Microsoft is touting the findings of a Forrester study which claims that 96 percent of businesses standardize on a single web browser to save costs related to support. Guess which browser they’d like that to be?

“Forrester evaluated several items that IT managers consider when deciding on a browser and the findings confirm that Internet Explorer continues to be a great browser for your business,” a Microsoft representative told me. “Among the results, Forrester found that 96 percent of firms today standardize on a single browser for company-issued PC and that there are increased costs associated with supporting or allowing other browsers within the enterprise.”

You can find out more about this report and Microsoft’s reaction to it in Ten Reasons Why Internet Explorer 10 is Best for Business on the Exploring IE Blog, and the full Forrester report is available for download as well.

According to Microsoft, “there are increased costs associated with supporting or allowing nonstandard browsers within the enterprise. For example, Forrester found that firms spend an extra $4,200 per web app annually to support multiple browsers. For a large corporation, that translates to almost $400,000 per year just for web apps. Any potential benefits were clearly outweighed by support, maintenance, and other costs - as most firms with multiple browsers experienced cost increases in excess of 20% overall. This is in line with conventional wisdom, which says to pick one browser but develop sites to common web standards.”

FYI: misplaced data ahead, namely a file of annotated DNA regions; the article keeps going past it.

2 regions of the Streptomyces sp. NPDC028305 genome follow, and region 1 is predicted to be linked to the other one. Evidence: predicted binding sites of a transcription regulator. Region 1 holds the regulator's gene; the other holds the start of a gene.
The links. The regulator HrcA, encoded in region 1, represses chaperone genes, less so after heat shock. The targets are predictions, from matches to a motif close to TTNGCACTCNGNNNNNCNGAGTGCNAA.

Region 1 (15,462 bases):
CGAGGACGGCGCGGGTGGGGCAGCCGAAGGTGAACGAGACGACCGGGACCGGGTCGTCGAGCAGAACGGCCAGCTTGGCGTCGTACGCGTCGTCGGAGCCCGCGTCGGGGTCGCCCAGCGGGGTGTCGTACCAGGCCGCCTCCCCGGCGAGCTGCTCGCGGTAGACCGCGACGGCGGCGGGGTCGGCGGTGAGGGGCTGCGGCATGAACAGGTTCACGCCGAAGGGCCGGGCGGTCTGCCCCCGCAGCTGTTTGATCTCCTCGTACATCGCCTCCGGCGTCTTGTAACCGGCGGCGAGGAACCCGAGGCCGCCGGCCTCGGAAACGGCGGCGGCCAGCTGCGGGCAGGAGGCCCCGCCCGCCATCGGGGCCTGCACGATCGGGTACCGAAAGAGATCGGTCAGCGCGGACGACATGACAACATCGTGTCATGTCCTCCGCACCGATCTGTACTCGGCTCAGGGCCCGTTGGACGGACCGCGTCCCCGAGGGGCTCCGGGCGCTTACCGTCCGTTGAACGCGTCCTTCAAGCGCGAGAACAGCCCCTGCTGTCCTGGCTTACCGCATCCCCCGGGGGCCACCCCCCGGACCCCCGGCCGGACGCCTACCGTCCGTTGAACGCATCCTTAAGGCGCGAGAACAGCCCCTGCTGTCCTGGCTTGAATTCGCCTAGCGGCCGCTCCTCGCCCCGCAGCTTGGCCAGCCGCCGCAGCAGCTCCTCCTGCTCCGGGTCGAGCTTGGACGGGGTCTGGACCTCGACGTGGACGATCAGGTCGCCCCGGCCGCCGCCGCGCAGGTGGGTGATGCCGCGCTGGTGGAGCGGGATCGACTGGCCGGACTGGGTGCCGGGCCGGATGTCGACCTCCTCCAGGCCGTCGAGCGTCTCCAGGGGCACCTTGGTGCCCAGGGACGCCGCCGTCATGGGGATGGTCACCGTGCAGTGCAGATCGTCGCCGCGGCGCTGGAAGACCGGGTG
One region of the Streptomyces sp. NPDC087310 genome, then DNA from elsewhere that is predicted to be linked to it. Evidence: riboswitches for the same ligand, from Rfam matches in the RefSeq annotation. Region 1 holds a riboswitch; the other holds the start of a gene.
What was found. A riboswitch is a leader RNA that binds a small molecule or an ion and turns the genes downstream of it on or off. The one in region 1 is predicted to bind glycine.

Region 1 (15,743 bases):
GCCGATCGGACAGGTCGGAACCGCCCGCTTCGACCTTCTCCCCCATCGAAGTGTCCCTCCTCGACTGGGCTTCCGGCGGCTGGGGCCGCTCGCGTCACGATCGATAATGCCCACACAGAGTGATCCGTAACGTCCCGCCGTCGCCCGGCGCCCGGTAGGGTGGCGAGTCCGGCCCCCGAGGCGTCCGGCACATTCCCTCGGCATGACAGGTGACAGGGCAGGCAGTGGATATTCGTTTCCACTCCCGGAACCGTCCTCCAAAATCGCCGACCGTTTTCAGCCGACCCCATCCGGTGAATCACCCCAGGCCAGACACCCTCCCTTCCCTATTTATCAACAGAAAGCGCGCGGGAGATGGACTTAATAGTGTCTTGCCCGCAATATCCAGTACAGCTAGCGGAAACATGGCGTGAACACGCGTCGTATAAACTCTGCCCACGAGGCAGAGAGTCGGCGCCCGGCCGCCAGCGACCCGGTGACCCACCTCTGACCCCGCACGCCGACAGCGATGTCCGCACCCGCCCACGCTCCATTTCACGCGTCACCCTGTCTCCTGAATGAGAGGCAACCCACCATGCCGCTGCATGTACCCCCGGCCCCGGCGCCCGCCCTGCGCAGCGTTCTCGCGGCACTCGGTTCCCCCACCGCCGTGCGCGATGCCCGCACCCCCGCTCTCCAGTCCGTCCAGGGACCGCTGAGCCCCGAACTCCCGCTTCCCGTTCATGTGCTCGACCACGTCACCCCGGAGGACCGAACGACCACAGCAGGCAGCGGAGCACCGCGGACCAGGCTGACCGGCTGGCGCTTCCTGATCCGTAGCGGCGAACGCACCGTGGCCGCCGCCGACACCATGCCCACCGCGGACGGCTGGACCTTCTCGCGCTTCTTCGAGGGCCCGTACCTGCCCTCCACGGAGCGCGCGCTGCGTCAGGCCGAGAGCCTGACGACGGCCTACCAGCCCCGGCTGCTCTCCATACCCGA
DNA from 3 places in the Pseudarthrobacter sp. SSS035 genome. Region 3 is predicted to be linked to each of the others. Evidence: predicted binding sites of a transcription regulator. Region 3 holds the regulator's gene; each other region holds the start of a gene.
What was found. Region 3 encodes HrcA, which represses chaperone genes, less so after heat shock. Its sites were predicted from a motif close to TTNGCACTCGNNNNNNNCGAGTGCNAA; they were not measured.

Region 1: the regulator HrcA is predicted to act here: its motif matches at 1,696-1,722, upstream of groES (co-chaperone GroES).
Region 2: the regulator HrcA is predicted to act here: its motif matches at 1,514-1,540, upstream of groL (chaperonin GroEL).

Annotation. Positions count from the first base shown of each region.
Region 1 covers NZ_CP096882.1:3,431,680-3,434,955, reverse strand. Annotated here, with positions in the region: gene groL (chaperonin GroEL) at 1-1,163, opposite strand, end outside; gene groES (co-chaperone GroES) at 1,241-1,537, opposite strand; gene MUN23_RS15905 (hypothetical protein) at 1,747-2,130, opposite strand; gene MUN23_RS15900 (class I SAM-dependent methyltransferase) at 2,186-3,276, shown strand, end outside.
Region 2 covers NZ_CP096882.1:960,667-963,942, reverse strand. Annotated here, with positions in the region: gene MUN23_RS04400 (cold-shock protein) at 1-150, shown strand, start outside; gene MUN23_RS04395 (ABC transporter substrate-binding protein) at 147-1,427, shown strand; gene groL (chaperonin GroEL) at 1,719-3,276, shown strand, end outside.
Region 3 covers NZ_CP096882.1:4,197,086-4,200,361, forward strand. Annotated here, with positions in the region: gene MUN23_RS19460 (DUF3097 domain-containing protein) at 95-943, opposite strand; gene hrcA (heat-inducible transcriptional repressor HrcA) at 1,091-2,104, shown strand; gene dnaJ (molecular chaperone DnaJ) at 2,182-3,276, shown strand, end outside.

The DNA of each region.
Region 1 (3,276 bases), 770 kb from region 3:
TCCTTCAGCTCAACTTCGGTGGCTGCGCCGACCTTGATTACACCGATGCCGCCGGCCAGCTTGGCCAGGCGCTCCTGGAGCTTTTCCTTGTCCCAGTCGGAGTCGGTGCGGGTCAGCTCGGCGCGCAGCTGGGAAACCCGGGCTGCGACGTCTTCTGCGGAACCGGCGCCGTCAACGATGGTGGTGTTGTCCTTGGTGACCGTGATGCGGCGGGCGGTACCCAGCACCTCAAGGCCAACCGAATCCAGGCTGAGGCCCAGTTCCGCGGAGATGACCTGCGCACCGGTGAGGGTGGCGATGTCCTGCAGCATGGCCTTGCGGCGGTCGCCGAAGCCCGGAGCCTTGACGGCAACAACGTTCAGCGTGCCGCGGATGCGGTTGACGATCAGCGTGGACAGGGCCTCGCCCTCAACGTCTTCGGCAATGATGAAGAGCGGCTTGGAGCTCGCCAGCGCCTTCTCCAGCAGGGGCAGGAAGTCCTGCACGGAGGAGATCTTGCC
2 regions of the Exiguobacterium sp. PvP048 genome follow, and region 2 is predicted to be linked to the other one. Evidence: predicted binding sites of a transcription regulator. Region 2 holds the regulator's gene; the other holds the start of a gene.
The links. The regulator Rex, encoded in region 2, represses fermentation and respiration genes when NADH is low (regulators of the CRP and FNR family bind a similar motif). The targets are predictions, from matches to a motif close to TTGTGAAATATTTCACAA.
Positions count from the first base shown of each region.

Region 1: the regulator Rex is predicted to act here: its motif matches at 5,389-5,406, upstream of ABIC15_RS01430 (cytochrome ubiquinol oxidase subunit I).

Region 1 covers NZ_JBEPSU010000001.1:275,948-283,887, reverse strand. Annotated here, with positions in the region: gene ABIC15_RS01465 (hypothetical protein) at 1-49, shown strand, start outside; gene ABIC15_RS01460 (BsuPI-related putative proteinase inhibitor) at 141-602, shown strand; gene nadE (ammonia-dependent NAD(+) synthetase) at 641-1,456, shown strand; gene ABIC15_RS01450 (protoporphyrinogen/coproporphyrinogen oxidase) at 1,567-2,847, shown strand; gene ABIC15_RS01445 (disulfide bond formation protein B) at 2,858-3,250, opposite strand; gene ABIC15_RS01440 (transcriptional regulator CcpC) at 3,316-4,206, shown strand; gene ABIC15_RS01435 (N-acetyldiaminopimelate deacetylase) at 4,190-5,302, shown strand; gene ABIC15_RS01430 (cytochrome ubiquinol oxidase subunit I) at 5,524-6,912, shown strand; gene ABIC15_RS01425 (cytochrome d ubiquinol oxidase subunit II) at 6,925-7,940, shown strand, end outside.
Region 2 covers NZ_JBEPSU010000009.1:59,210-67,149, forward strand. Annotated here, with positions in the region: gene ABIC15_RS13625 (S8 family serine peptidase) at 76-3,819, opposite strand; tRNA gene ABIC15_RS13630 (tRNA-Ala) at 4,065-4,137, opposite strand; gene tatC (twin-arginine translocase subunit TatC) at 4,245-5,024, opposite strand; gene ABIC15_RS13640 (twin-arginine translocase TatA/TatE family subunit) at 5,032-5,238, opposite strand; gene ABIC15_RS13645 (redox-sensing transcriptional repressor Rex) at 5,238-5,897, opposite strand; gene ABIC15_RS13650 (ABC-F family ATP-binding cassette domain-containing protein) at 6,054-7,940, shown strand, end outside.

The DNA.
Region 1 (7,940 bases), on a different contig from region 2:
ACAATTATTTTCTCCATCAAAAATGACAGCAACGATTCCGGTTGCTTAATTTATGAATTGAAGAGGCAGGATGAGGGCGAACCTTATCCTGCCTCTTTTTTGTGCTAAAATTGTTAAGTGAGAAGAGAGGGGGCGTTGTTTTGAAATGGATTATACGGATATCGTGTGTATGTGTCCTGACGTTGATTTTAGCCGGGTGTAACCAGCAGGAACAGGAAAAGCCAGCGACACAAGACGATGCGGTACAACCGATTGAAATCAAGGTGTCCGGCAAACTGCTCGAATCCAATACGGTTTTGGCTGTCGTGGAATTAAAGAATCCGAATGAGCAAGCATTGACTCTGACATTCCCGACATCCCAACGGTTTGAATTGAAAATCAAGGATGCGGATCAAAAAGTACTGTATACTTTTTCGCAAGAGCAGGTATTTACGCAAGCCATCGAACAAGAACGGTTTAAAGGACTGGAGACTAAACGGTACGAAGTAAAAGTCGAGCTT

It then goes on to explain why it believes IE 10 should be that browser. But that assumes you’re running Windows 8 or, soon, Windows 7. (IE 10 for Windows 7 is currently in beta.)

But I’m most curious about that 96 percent claim, as that’s not what I’m seeing out in the real world. My understanding is that multiple browsers are in fact quite common on business PCs. In October, I spoke with the folks from Browsium who told me that while IE was still dominant in the enterprise, a second browser is “increasingly common”. And many of IE’s competitors have pretty significant share even in enterprises.

Part of the reason for this, ironically, is Microsoft’s fault: With many businesses still locked on Windows XP (which can only upgrade to IE 8, though many actually stick with the horrible and out of date IE 6), many users are turning to Google Chrome in order to get a modern browser that actually works. Not coincidentally, Browsium is currently offering a beta version of a multi-browser management tool for businesses called Catalyst that automates which browsers are used for which sites.

In fact, the most recently Browsium blog post notes that the multi-browser enterprise is here to stay. That’s certainly what I’m seeing.

Internet Explorer 10 is great, and I use it all the time. But I also use Chrome. And I believe this type of multi-browser usage is the case in many businesses as well.